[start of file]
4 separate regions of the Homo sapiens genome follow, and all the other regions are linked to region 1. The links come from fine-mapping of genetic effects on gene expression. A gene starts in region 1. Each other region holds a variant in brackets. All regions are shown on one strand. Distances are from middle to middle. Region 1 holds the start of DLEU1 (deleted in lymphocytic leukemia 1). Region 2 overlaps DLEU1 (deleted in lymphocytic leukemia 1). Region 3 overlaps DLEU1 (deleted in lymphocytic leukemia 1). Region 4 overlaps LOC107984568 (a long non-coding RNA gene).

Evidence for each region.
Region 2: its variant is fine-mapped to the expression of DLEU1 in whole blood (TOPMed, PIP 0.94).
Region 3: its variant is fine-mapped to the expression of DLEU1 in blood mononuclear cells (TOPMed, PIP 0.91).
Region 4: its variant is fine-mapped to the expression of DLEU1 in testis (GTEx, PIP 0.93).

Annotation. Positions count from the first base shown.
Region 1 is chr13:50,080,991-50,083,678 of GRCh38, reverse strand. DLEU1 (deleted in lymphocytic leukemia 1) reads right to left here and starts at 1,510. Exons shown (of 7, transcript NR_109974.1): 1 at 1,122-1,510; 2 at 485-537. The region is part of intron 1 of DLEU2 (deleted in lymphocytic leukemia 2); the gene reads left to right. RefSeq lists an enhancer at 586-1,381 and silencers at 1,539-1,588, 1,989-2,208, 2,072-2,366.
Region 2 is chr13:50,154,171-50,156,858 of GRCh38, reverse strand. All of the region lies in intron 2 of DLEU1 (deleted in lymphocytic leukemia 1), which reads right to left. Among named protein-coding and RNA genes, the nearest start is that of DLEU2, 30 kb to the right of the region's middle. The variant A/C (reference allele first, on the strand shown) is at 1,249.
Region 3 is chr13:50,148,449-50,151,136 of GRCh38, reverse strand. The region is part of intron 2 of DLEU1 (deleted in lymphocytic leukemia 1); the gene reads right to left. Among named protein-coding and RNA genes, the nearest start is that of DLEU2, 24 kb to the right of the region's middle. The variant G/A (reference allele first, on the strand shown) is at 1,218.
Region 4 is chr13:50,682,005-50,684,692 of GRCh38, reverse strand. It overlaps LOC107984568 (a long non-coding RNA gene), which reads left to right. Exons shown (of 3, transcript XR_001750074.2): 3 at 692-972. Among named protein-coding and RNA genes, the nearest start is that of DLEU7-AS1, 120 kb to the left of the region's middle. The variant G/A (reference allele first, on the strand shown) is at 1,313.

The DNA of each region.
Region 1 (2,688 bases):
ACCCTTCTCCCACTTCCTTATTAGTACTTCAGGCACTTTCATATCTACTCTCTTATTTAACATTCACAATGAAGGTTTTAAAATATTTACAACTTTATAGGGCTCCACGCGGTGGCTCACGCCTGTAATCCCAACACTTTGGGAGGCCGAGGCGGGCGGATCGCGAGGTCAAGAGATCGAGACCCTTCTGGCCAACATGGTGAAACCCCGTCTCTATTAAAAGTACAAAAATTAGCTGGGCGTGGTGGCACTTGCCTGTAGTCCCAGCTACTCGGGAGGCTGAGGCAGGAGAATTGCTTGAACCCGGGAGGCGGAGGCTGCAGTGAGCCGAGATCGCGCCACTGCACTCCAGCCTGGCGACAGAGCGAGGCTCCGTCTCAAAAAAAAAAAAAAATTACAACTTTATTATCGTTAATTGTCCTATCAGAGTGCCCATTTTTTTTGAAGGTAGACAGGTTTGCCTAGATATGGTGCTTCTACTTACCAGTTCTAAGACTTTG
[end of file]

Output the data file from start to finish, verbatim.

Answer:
4 separate regions of the Homo sapiens genome follow, and all the other regions are linked to region 1. The links come from fine-mapping of genetic effects on gene expression. A gene starts in region 1. Each other region holds a variant in brackets. All regions are shown on one strand. Distances are from middle to middle. Region 1 holds the start of DLEU1 (deleted in lymphocytic leukemia 1). Region 2 overlaps DLEU1 (deleted in lymphocytic leukemia 1). Region 3 overlaps DLEU1 (deleted in lymphocytic leukemia 1). Region 4 overlaps LOC107984568 (a long non-coding RNA gene).

Evidence for each region.
Region 2: its variant is fine-mapped to the expression of DLEU1 in whole blood (TOPMed, PIP 0.94).
Region 3: its variant is fine-mapped to the expression of DLEU1 in blood mononuclear cells (TOPMed, PIP 0.91).
Region 4: its variant is fine-mapped to the expression of DLEU1 in testis (GTEx, PIP 0.93).

Annotation. Positions count from the first base shown.
Region 1 is chr13:50,080,991-50,083,678 of GRCh38, reverse strand. DLEU1 (deleted in lymphocytic leukemia 1) reads right to left here and starts at 1,510. Exons shown (of 7, transcript NR_109974.1): 1 at 1,122-1,510; 2 at 485-537. The region is part of intron 1 of DLEU2 (deleted in lymphocytic leukemia 2); the gene reads left to right. RefSeq lists an enhancer at 586-1,381 and silencers at 1,539-1,588, 1,989-2,208, 2,072-2,366.
Region 2 is chr13:50,154,171-50,156,858 of GRCh38, reverse strand. All of the region lies in intron 2 of DLEU1 (deleted in lymphocytic leukemia 1), which reads right to left. Among named protein-coding and RNA genes, the nearest start is that of DLEU2, 30 kb to the right of the region's middle. The variant A/C (reference allele first, on the strand shown) is at 1,249.
Region 3 is chr13:50,148,449-50,151,136 of GRCh38, reverse strand. The region is part of intron 2 of DLEU1 (deleted in lymphocytic leukemia 1); the gene reads right to left. Among named protein-coding and RNA genes, the nearest start is that of DLEU2, 24 kb to the right of the region's middle. The variant G/A (reference allele first, on the strand shown) is at 1,218.
Region 4 is chr13:50,682,005-50,684,692 of GRCh38, reverse strand. It overlaps LOC107984568 (a long non-coding RNA gene), which reads left to right. Exons shown (of 3, transcript XR_001750074.2): 3 at 692-972. Among named protein-coding and RNA genes, the nearest start is that of DLEU7-AS1, 120 kb to the left of the region's middle. The variant G/A (reference allele first, on the strand shown) is at 1,313.

The DNA of each region.
Region 1 (2,688 bases):
ACCCTTCTCCCACTTCCTTATTAGTACTTCAGGCACTTTCATATCTACTCTCTTATTTAACATTCACAATGAAGGTTTTAAAATATTTACAACTTTATAGGGCTCCACGCGGTGGCTCACGCCTGTAATCCCAACACTTTGGGAGGCCGAGGCGGGCGGATCGCGAGGTCAAGAGATCGAGACCCTTCTGGCCAACATGGTGAAACCCCGTCTCTATTAAAAGTACAAAAATTAGCTGGGCGTGGTGGCACTTGCCTGTAGTCCCAGCTACTCGGGAGGCTGAGGCAGGAGAATTGCTTGAACCCGGGAGGCGGAGGCTGCAGTGAGCCGAGATCGCGCCACTGCACTCCAGCCTGGCGACAGAGCGAGGCTCCGTCTCAAAAAAAAAAAAAAATTACAACTTTATTATCGTTAATTGTCCTATCAGAGTGCCCATTTTTTTTGAAGGTAGACAGGTTTGCCTAGATATGGTGCTTCTACTTACCAGTTCTAAGACTTTG